less than its full value, claimed
that it was the rule in the county
and generally in the state to tax per-
sonal property at about sixty per
cent. of its true value, the court held,
that while the constitution and laws
of the state require all property to
be taxed at its true value in money,
notice might be taken of the rule in
question: and that where the return,
if it were permissible to return such
property at sixty per cent. of its
value, would be a fair one, the court
has power to remit the penalty, and
permit the company to pay simple
taxes on the amount of property
which it failed to return.
An Ohio mutual insurance com-
pany, also doing business in other
states, should under sec. 2744, Rev.
Stat., list for taxation in Ohio not
only its property within the state,
but also its assets, whether in the
form of notes or cash balances in the
hands of agents in other states. The
fact that such company, in order to
do business in other states, may be
subjected to a franchise tax or a tax
for permission to do business in a
state, does not constitute double tax-
ation or relieve the company from
taxation of such assets or personal
property in Ohio.
The fact that the sworn annual
reports of a mutual insurance com-
pany to the state commissioner of in-
surance place the assets of the com:
pany at a much higher valuation
than the sum at which they were re-
turned for taxation, the two reports
being made by the same officers, who
had complete and accurate sources
of information, is proof that the com-
pany was aware of the true value of
its assets, and indicates, prima facie,
a purpose to evade or escape taxa-
tion; such returns, for these reasons
and in view of the knowledge, as to
property taxable in Ohio, required
upon the part of those making re-
turns for taxation, are SO grossly
careless as to be false within the
meaning of the statute as defined in
Ratterman v. Ingalls, 48 Ohio St.,
The definition of money, as given
sec. 2730, Rev. Stat., in the title on
taxation, that it means "any surplus
or undivided profits held by socie-
ties for saving or banks having no
capital stock, gold and silver coin,
bank notes of solvent banks in ac.
tual possession, and every deposit
which the person owning, holding in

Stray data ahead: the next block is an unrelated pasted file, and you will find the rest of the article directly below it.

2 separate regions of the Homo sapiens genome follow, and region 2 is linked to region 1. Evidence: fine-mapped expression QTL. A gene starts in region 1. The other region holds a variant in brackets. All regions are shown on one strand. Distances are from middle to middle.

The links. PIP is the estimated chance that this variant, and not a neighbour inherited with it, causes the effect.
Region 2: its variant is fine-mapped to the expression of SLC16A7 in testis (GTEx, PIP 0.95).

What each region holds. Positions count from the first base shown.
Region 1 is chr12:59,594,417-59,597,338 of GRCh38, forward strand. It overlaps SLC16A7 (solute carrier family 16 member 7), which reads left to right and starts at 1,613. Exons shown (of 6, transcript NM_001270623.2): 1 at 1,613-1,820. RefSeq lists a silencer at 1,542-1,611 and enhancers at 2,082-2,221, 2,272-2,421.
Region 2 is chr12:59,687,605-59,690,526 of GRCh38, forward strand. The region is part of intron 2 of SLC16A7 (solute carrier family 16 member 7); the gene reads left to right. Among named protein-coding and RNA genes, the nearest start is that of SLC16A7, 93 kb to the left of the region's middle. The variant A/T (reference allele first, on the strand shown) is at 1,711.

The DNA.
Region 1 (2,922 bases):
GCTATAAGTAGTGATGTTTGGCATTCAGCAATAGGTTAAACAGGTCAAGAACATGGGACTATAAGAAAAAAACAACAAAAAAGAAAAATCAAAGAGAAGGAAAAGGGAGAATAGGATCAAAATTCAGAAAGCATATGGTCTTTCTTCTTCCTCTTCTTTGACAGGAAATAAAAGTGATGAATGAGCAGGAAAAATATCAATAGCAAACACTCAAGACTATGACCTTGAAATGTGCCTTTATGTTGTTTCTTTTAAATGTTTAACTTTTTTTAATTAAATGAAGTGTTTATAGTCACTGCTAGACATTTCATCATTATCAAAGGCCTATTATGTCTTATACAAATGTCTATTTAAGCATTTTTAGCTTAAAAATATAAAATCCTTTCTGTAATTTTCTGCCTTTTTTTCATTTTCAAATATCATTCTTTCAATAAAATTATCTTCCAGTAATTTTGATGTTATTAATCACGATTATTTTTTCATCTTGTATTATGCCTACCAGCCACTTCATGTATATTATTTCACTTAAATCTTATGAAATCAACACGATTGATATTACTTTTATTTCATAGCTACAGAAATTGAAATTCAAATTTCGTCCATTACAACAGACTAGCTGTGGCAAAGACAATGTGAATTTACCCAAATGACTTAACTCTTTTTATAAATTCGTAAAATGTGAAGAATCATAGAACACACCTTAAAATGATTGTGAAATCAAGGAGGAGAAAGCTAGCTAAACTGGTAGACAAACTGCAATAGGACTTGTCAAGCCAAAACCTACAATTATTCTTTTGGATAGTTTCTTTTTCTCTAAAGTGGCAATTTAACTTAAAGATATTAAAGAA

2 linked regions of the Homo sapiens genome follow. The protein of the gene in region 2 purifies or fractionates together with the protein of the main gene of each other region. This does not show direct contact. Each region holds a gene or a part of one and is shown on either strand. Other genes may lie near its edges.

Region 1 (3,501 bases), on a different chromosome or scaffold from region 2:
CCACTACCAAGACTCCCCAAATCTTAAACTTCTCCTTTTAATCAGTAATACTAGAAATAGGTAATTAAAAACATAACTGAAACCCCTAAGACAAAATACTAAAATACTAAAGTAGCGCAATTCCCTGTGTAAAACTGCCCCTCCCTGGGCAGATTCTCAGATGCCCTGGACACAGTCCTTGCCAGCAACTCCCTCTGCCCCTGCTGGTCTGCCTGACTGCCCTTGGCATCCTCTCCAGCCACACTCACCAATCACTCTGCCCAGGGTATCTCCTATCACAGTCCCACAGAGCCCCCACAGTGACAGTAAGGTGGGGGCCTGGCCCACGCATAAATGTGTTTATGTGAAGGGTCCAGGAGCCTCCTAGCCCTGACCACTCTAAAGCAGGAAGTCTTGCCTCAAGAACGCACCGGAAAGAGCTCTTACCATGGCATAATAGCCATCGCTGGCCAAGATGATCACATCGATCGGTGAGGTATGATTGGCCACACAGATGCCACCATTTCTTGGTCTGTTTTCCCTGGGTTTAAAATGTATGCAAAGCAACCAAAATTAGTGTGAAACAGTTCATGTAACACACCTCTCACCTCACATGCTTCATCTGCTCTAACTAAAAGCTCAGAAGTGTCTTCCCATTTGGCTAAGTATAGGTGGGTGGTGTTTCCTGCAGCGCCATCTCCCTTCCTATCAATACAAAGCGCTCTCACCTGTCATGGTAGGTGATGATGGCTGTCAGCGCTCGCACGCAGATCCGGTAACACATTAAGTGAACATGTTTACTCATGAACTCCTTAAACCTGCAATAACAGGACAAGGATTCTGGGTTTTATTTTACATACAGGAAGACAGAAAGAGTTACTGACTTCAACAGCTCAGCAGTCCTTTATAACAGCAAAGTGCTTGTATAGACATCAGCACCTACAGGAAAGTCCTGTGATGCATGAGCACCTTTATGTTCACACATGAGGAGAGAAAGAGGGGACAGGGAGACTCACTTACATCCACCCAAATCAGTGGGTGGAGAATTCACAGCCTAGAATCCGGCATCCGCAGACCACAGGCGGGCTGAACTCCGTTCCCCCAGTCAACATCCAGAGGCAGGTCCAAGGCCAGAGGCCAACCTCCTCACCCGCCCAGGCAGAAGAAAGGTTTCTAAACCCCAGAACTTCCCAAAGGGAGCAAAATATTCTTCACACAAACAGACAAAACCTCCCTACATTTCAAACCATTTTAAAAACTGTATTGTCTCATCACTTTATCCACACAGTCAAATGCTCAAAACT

trust or having the beneficial there
in is entitled to withdraw on de-
mand" applies to banks as well as in.
dividuals; under secs. 2 and 3, art.
12 of the constitution, what is money
if the property of an individual, for
the purpose of taxation, is and must
be money if the property of a bank.
Patton v. Bank.
Credit balances which an Ohio
bank has within its correspondent
banks in other states, against which
it may draw sight drafts, and the
right of withdrawal is not subject
to greater limitations than by the
usages of business exist as to general
deposits in banks carried by individ-
uals, are within secs. 2730 and 2739
Rev. Stat., held to be money and tar.
able without deduction and should
be returned as cash.
The word "cash" is synonymous
with the word “money" as used in
sec. 2730, Rev. Stat., in which the
meaning of the latter word is de-
Sections 2758 to 2769, Rev. Stat.,
are intended to operate uniformly
and impose the same burden upon all
banks and bankers, whether national
ferred to, does not constitute a false
return within the meaning of the
word "false" as defined in Ratterman
v. Ingalls, 48 Ohio St., 468; such re-
turns are incorrect.
Although the court is of the
opiuion that a reasonable construc-
tion of secs. 2781 and 2782, Rev. Stat.,
would not limit the investigation to
the current year in case of merely in.
correct returns and extend it to a
period of five years in case of false
returns, it is so held, on the author.
ity of Ratterman v. Ingalls, 48 Ohio
St., 468, and Probasco V. Raine, 50
Ohio St., 378.
Culpable negligence, in making
returns of property for taxation,
though there be no design to mislead
and deceive, is sufficient to make a
The conditions of falsity which
authorize the auditor to go back of
the current year being found to exist,
he may inquire into all matters
touching the correctness of the re-
turns and bring upon the duplicate
all the taxes which the party mak-
ing the return justly owed for that
year, adding a penalty of fifty per
cent. upon such items only as are
found to have been falsely omitted
Where the president of a bank,
being required to exercise diligence
in matters relating to taxation, and
having failed to return greenbacks
for taxation, admitted that some ru-
mor of the repeal of the law grant-
ing immunity from state taxation to
greenbacks had reached him, the fact
that he wrote to the representative
from his district in the state legisla-
ture as to whether the general assem.
bly of Ohio had repealed a law of con-
gress, is not diligence in acquiring
knowledge from sources where in.
formation is obtainable, which will
relieve such president from the im.
putation of culpable negligence or a
TELEGRAPH AND TELEPHONE
The construction and mainte-
nance of a telegraph or telephone
line upon a highway is a new and ad-
ditional burden upon the fee, to
which, when the highway was estab-
lished, it was not contemplated it
would be subjected, and for which
the owner is entitled to additional
compensation. Denrer v. Telephone